Chenango County expands contact tracing team ahead of potential winter spike

first_img“Continuing to spread throughout the country, we don’t expect Chenango County to be any different,” Sutton said. “Even today we’ve started to see an increase in cases; most of those cases are related to an event that would have happened Thursday or Friday last week.” CHENANGO COUNTY (WBNG) — As COVID-19 spikes are expected to take place throughout the nation this winter, local health officials are trying to plan for the future. Chenango County announced Friday it will be expanding its contact tracing team in anticipation of a rise in cases over the next couple of months. While officials said the team has been successful so far, they acknowledged they will be understaffed if this measure isn’t taken. County Director of Environmental Health Isaiah Sutton told 12 News that just because the area is very rural and isolated does not mean it can’t be severely impacted. Sutton said a lot of the recent rise is attributable to Thanksgiving gatherings. He said he fears a similar thing will happen around Christmas and the other holidays.last_img read more

Mettus: Syracuse needs to continue momentum from NCAA tournament run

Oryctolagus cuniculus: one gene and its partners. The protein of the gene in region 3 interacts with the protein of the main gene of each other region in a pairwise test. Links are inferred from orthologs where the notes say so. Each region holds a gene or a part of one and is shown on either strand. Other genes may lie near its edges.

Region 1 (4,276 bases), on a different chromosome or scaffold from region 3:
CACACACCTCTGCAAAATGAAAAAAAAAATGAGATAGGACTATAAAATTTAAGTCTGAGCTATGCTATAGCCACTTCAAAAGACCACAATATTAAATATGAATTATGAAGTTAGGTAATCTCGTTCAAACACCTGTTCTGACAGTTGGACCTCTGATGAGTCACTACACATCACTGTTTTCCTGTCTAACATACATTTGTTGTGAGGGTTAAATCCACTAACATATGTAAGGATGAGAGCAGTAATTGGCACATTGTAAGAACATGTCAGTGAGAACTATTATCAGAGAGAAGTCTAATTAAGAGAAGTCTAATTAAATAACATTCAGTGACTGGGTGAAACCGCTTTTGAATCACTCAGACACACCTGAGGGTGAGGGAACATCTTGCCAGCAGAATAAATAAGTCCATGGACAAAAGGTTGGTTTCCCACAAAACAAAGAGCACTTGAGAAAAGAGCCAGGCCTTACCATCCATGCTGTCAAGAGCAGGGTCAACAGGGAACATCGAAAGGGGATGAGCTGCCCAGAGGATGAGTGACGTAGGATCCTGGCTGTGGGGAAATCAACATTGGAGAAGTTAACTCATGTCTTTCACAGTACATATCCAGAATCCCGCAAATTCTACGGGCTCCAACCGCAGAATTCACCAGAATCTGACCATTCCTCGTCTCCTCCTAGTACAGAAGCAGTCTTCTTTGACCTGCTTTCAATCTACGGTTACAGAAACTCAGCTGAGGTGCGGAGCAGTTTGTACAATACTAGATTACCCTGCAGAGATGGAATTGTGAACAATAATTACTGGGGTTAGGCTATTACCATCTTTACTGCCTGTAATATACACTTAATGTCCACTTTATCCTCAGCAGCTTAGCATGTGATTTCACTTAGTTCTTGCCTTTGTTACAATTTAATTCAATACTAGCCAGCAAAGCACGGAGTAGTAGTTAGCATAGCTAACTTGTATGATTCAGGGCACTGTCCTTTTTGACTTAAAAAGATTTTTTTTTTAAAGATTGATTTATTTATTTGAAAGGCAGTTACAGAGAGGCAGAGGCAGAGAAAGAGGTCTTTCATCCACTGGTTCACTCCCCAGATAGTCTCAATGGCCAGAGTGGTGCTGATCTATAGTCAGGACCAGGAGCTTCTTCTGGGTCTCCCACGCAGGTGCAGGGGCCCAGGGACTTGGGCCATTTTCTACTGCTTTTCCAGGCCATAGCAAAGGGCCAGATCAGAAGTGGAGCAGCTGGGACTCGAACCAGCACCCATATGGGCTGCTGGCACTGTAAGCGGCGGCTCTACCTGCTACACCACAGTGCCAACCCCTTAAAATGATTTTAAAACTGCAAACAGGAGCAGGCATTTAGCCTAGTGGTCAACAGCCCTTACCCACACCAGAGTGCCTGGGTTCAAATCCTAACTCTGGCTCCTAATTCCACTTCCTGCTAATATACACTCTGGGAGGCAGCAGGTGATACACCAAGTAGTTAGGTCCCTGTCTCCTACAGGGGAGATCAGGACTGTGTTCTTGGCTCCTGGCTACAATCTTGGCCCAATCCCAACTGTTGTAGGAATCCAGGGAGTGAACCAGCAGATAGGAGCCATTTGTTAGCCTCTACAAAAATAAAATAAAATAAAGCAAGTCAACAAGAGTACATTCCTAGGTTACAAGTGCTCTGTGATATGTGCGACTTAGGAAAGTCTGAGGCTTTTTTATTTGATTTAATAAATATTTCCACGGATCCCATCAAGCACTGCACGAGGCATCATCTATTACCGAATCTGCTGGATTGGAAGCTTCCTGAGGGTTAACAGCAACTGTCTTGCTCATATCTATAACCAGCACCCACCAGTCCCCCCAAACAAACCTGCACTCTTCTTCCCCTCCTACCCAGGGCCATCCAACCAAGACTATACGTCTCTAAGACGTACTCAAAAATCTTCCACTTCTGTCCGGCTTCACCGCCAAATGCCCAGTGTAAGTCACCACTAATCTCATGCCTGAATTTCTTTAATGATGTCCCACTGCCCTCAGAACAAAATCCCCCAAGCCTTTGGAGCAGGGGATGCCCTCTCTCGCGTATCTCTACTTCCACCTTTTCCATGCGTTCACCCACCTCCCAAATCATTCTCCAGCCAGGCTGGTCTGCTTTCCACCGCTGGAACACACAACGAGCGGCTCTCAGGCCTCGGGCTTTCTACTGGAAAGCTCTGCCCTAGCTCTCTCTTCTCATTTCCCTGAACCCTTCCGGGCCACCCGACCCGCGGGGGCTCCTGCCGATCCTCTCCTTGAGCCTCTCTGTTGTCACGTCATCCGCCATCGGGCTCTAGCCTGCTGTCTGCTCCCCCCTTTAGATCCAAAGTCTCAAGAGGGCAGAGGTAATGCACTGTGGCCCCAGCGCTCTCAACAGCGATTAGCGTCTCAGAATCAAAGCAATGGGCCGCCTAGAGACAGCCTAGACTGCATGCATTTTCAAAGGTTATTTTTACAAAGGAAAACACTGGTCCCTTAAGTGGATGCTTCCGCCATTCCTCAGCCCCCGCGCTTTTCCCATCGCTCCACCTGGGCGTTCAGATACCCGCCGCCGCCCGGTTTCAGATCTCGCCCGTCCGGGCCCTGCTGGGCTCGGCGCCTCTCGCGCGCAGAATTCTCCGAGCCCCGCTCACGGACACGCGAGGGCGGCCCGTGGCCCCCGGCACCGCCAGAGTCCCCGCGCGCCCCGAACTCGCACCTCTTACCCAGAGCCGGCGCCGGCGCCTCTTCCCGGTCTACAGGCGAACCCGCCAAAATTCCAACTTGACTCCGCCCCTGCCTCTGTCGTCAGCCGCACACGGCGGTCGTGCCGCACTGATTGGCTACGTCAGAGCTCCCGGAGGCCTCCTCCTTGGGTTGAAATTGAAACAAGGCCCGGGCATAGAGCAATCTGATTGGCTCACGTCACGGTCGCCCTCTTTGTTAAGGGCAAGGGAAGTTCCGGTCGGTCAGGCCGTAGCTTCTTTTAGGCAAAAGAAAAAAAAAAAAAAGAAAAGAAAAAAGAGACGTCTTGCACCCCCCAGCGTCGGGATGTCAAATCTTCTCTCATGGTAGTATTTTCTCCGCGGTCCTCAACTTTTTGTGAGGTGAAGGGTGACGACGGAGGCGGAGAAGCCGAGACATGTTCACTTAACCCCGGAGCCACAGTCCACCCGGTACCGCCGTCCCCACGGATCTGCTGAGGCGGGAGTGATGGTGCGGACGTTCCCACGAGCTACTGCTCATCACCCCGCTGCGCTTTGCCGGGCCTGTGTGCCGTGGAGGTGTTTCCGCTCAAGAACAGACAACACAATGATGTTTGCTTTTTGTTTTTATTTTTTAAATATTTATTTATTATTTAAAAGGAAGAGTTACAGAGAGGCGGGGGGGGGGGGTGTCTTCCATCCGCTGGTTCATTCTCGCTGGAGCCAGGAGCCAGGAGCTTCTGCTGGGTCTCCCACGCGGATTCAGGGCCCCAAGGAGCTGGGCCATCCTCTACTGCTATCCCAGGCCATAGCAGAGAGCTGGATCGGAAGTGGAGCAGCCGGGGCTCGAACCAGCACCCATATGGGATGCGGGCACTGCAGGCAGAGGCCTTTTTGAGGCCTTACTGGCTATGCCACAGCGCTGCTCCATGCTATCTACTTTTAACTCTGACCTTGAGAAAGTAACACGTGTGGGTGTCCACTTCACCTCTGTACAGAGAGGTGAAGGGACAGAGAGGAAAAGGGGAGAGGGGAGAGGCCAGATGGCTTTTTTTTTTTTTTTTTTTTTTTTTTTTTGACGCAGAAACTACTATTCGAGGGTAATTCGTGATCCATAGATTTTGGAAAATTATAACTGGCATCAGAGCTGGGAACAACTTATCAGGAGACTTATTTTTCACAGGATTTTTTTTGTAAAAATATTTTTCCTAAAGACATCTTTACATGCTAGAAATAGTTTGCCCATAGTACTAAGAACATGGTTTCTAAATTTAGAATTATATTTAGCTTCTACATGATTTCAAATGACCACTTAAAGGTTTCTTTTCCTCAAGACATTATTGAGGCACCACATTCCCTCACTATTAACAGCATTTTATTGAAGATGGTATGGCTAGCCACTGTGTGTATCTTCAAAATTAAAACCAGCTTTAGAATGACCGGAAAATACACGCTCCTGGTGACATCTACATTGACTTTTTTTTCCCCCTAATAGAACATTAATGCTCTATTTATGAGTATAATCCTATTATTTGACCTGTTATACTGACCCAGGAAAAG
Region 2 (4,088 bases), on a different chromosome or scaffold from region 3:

first_img Published on April 7, 2016 at 12:37 am Facebook Twitter Google+ INDIANAPOLIS — The meeting of Syracuse and Connecticut in the national championship game was a collision of two teams that are worlds apart.Connecticut, one of college sports’ greatest dynasties, won its fourth national championship in a row and has gone undefeated in 11 title game appearances. A team so good that critics label it as bad for the game.The other, Syracuse, was an upstart. An NCAA tournament newbie that had never hosted a tournament game, never made it past the second round and never even had the chance to think about cutting down nets until this year.The Huskies did what it has done to every team in recent memory and trounced SU, winning 82-51. But the score didn’t much matter. What mattered is that Syracuse was there.In 10 years, Syracuse head coach Quentin Hillsman has a taken a down-in-the-dumps program to the national title game. With this year’s improbable tournament run, he put Syracuse women’s basketball on the map. From here, anything is possible. Syracuse could continue to rise into the women’s college basketball elite or fall back down to the middle of the pack squad it had been, struggling to find signature wins over ranked teams.AdvertisementThis is placeholder text“I want to do that. I want to be bad for basketball one day,” Hillsman said. “I want to be really bad for basketball. I want you all to say ‘He’s really bad for basketball.’ Because I tell you right now, if winning every game is bad for basketball, then let me be that, please.”Army head coach Dave Magarity cut himself short of saying Syracuse was “legitimately” a Top 10 team after the Black Knights’ blowout loss to the Orange in the opening round of the NCAA tournament, amending it to “could be.”Was the Orange on the same level as No. 1 seeds Connecticut, Baylor, Notre Dame and South Carolina? “Maybe not in those four … but that second wave.”That was before Syracuse made it into the Sweet 16 in Sioux Falls, South Dakota. Before the Orange took down a powerhouse in South Carolina and one of the most historic programs in Tennessee.That was before Syracuse manhandled Washington on its way to the national championship game. Before the program’s profile rose as high as it is now.Syracuse’s nine-game win streak to end the regular season and appearance in the ACC title game was a surprise. Its run through the NCAA tournament was even more improbable.In the season-ending coaches poll on Wednesday, Syracuse improved more than any other team going from No. 12, where Magarity had SU, to No. 3 — ahead of Baylor, South Carolina, Notre Dame and teams Magarity said SU did not belong with.“It’s only the beginning,” guard Brittney Sykes said. “We’ve been building these four years, and you want to get to this level and you want to get back here. So we’re just going to keep building … We’re going to get back to the national championship game and try to win it again.”The senior class that was ranked the No. 6 recruiting class in the nation is now leaving, except for Sykes, who has the ability to return because of her medical redshirt year.This year’s success, though, opens up new recruiting avenues. Syracuse had recruits in Indianapolis for the Final Four, guard Cornelia Fondren said. You can tell a potential player that you’re a national contender and she can win a championship with you.Five years ago, North Syracuse native Breanna Stewart, the then-No. 1-ranked recruit in the country, could have picked SU, a program ingrained in her childhood but that had never won an NCAA tournament game and where a national championship seemed like the pipe dream of an over ambitious head coach.Then there was UConn, with prestige and national titles to spare. Stewart wanted to be the best and Syracuse wasn’t the place for that.“We’re going to get her,” Hillsman said of the next player like Stewart to come out of the area. “Next one comes, we’re getting her. … We won’t lose another one. Don’t worry about that.”A bold statement supported by UConn head coach Geno Auriemma. He said he’s glad Syracuse’s current meteoric rise didn’t happen five years ago. A player like Stewart, who is the first to earn the Final Four’s most outstanding player four years in a row, can be program-changing.Instead of just going after the most talented players, the team can find ones that fit into SU’s scheme of full court pressure defense and a barrage of 3s. It’s easier for players to buy in now that there’s proof that it works.Getting to the national championship game once was the easy part. The harder task is not becoming a one-and-done that Hillsman talks to his own players so much about.“It’s what you do after you get home,” Auriemma said. “What happens next year, the year after, the year after and the year after. Is this a one-time deal, or is this the beginning of something that’s going to last a long time at Syracuse? And really nobody has the answer to that, but certainly they’ve put themselves in a position where anything’s possible now.”Jon Mettus is the Digital Editor at The Daily Orange, where his column appears occasionally. He can be reached at [email protected] or @jmettus. Commentslast_img read more